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Leaning in front of the future home of Aurora 21 the Exascale computer. 

racking calories (religiously) and cycling. Luckily the start of August saw a change in the weather in Chicago, gone were the rains here were low humidity sunny days.. When I

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Rolling into the weekend.

first moved to the are I bike commuted every day of every week. I have fallen out of this habit which is good for me and good for the planet. So the week of the 5th I committed myself to doing the commute (8 miles each way) every day even if I started to get tired and sore.

I think the main difference between then and now (besides being older) is I ride a lot harder.. I started riding on a Kona Dew commuter set up with panniers and a simple garmin now I ride a Trek Madone, carry the bare essentials for work and have a top of the line power meter (well it was.. the Vectors are showing their age)… A sunny week of great weather made riding the 143km

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Pristine conditions at Palos. Demoing the bike I ended up buying

very pleasant.. And to top it off I finally decided on my new mountain bike purchase (more on that

later) leading to 25km of fun times at Palos on the weekend.. So 168km or 104 miles.. Nice consistent miles. How do I feel, well I have already lost (back) 5lb despite enjoying a few craft beers on the weekend. Fatigue is really kicking in but I am finding by moderating my commuting efforts (telling myself it is ok to ride at 150W) I can start to actually recover on my commutes.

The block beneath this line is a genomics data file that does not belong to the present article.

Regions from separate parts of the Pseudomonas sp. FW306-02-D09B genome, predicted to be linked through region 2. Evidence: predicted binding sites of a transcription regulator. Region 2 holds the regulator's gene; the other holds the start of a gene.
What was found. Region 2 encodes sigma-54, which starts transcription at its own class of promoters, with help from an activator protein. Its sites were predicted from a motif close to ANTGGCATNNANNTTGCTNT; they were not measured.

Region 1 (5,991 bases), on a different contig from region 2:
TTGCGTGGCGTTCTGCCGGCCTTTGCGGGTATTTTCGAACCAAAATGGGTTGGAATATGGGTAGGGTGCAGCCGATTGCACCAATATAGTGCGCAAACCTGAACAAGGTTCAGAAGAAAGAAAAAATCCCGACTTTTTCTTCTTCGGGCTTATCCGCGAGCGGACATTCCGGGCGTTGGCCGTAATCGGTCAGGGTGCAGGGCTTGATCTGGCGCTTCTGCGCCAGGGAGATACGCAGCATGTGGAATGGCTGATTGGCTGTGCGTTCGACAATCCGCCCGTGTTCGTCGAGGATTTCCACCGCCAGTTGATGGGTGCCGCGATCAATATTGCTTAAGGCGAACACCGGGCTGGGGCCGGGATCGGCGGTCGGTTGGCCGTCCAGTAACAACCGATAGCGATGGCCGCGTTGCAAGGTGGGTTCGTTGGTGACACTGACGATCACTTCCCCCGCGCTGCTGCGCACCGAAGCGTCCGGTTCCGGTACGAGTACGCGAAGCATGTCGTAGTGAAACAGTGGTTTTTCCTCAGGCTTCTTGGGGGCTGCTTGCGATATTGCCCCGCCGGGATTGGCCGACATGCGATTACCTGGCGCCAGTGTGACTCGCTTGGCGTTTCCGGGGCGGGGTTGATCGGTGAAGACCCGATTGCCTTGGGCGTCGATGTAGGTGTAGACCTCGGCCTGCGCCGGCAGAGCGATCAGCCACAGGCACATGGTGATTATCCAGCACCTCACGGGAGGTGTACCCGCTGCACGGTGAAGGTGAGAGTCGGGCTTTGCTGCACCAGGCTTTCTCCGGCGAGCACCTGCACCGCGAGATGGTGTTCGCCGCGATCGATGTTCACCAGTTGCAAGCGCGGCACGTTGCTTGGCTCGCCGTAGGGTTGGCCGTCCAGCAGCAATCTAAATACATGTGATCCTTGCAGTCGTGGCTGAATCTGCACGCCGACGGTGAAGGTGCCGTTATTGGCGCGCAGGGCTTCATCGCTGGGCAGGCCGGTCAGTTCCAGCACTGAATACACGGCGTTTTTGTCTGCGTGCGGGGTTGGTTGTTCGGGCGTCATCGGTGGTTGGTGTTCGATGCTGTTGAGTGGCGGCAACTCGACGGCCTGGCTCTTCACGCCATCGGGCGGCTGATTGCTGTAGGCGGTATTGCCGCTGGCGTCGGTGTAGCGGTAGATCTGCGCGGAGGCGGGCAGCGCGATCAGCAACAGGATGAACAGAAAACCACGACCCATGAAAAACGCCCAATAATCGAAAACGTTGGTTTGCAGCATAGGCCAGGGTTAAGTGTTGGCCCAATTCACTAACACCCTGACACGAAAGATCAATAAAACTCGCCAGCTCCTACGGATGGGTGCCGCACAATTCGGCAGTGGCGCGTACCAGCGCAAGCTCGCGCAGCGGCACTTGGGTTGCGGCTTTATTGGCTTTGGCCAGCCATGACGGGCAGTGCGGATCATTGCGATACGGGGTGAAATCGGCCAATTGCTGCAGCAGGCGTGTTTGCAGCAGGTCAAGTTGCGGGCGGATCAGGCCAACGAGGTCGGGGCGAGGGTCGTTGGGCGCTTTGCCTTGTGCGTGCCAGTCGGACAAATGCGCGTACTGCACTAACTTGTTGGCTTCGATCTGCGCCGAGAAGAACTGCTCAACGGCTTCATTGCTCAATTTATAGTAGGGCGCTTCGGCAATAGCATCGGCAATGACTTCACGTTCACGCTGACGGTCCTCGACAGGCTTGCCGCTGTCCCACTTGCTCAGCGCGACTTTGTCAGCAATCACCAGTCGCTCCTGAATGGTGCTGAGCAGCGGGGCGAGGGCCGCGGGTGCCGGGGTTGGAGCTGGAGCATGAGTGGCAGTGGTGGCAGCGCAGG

Most noticable is the drop in my resting heart rate.. Ever since I had my blood pressure medication reduced my resting heart rate has been around 60.. Now I am back down to around 56 overnight. And waking up feeling great… Now to keep it up as I get busy again. The most notable number is, according to Strava, I burnt 5126 Calories the bike.. Now you can go nuts reading websites on how calorie deficit you need to lose a pound but commonly the answer is around 3000-3500 calories.. So, an extra 5126 calories burnt getting me to work has me feeling fine!

 

 

Scooting through Scipy2019